Welcome to the 39th installment of the “The Wrong Read.” This article series started as one that reflected on recent podcast episodes and extended the ideas discussed there to logical conclusions with broader applications. Since then it’s become a space for me to write about whatever I want, with irregular references to various podcast episodes. Nevertheless, I’ll link to the episode that started my train of thought if applicable.
Last week I started exploring average draft position (ADP). My suggestion in that piece was that ADP does not appear to be consistently beatable, if beating ADP means compiling more accurate rankings year after year. However, I also suggested there may be another way to beat ADP consistently that doesn’t require us to become expert rankers. It may be possible to beat ADP — that is, to win at fantasy football — by exploiting persistent inefficiencies within ADP. In other words, even though we may not be able to consistently be more right than ADP, we can take advantage of ways in which ADP is consistently wrong. The article you’re currently reading attempts to do just that by looking for ways ADP routinely gets rookie running backs wrong.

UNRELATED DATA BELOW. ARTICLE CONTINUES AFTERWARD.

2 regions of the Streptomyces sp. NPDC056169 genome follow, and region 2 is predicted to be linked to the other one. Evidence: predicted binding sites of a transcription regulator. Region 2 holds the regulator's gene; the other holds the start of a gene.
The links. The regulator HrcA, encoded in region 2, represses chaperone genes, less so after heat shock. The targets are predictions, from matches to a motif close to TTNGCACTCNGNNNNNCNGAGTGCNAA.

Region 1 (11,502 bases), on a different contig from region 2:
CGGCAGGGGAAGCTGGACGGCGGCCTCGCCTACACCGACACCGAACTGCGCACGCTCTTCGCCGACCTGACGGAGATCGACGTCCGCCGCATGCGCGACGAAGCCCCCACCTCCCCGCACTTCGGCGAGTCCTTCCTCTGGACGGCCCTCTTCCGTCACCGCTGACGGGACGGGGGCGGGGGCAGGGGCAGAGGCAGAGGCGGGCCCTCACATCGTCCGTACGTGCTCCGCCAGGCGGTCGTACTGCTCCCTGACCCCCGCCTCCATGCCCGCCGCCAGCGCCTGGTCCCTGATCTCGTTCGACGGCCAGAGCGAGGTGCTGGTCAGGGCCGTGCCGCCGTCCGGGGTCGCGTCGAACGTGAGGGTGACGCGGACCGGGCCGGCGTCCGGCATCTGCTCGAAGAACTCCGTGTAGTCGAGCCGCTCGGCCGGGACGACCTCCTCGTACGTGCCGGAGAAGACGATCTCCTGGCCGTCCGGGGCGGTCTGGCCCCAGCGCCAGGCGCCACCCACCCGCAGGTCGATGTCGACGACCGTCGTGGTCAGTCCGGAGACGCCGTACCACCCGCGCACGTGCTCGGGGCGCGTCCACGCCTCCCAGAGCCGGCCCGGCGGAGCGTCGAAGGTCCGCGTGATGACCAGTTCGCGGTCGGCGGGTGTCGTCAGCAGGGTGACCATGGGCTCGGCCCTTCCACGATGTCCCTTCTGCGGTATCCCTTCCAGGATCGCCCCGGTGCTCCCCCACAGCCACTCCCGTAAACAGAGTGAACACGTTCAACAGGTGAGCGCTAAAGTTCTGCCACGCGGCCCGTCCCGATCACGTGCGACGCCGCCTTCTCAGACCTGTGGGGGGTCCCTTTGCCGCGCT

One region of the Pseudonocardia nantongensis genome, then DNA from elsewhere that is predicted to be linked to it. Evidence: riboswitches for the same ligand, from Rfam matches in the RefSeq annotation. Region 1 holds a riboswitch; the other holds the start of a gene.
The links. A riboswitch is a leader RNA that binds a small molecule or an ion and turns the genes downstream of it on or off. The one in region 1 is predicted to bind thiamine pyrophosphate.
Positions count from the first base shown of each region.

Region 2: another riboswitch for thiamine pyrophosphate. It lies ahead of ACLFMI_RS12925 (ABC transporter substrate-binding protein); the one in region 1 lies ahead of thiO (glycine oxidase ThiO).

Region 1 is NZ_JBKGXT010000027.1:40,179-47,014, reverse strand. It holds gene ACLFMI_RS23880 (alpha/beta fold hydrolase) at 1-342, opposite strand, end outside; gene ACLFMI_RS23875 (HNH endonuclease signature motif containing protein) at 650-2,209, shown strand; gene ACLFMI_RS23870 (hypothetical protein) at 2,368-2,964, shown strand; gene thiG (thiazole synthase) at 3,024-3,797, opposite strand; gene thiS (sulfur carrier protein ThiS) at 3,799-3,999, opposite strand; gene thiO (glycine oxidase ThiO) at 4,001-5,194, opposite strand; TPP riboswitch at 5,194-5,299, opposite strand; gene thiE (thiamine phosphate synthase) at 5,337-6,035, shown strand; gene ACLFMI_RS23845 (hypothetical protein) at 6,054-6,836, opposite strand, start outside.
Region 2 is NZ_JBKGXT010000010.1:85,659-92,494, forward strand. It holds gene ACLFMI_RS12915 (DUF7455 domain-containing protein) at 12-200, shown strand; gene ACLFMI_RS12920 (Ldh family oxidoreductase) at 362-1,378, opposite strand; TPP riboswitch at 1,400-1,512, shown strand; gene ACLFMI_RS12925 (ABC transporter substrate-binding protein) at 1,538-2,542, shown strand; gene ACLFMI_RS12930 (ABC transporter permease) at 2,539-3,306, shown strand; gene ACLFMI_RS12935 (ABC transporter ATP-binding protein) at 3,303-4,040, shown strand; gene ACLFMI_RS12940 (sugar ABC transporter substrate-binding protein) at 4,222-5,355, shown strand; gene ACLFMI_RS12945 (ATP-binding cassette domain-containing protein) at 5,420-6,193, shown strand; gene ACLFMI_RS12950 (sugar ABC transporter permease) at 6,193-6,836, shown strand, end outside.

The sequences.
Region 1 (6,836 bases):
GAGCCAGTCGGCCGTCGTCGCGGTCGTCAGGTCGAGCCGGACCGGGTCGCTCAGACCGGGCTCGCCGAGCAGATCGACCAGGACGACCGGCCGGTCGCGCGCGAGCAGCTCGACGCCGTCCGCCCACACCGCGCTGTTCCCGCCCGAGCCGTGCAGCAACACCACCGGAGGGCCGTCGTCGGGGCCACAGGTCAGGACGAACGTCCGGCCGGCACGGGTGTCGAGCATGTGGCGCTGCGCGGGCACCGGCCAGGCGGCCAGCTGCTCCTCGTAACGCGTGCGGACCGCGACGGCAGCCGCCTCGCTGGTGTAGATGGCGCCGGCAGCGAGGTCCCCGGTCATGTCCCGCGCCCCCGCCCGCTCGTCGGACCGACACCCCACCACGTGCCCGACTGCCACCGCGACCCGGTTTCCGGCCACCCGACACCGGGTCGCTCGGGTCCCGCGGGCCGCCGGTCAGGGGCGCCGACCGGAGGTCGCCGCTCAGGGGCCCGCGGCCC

Finding Inefficiencies in Rookie RB ADPs
In a previous piece I explored the idea that rookie RBs might be the key to winning in best ball with a Zero-RB approach.1 Even rookie RBs who did not end the season with a high point total still did enough to end up in the top five at the position at least one week — and many did it multiple weeks. So rookie RBs were definitely valuable assets for best ball players last year. But one key question remains: Even though rookie RBs were valuable, does that also mean they were values? In other words, did they outperform expectations? And if so, do rookie RBs always outperform expectations?
That last question is actually the most interesting one. Last season, on the whole, rookie RBs did outperform ADP-based expectations by about 26 PPR points on average. But 2017 may have been an outlier. Do rookie RBs outperform ADP-based expectations every year? Turns out, they do not. Since 2000, rookie RBs have on average scored about 1.9 points below expectations. In other words, it’s not as simple as just drafting rookie RBs and then winning your league.2 Rookie RBs, as a group, tend to underperform expectations.
Does It Matter What You Pay?
But maybe the cost to acquire those rookie RBs makes a difference here. That is to say, maybe rookie RBs tend to underperform because they tend to be overdrafted? If so, then we might expect to see a difference between early-round and late-round rookie RBs.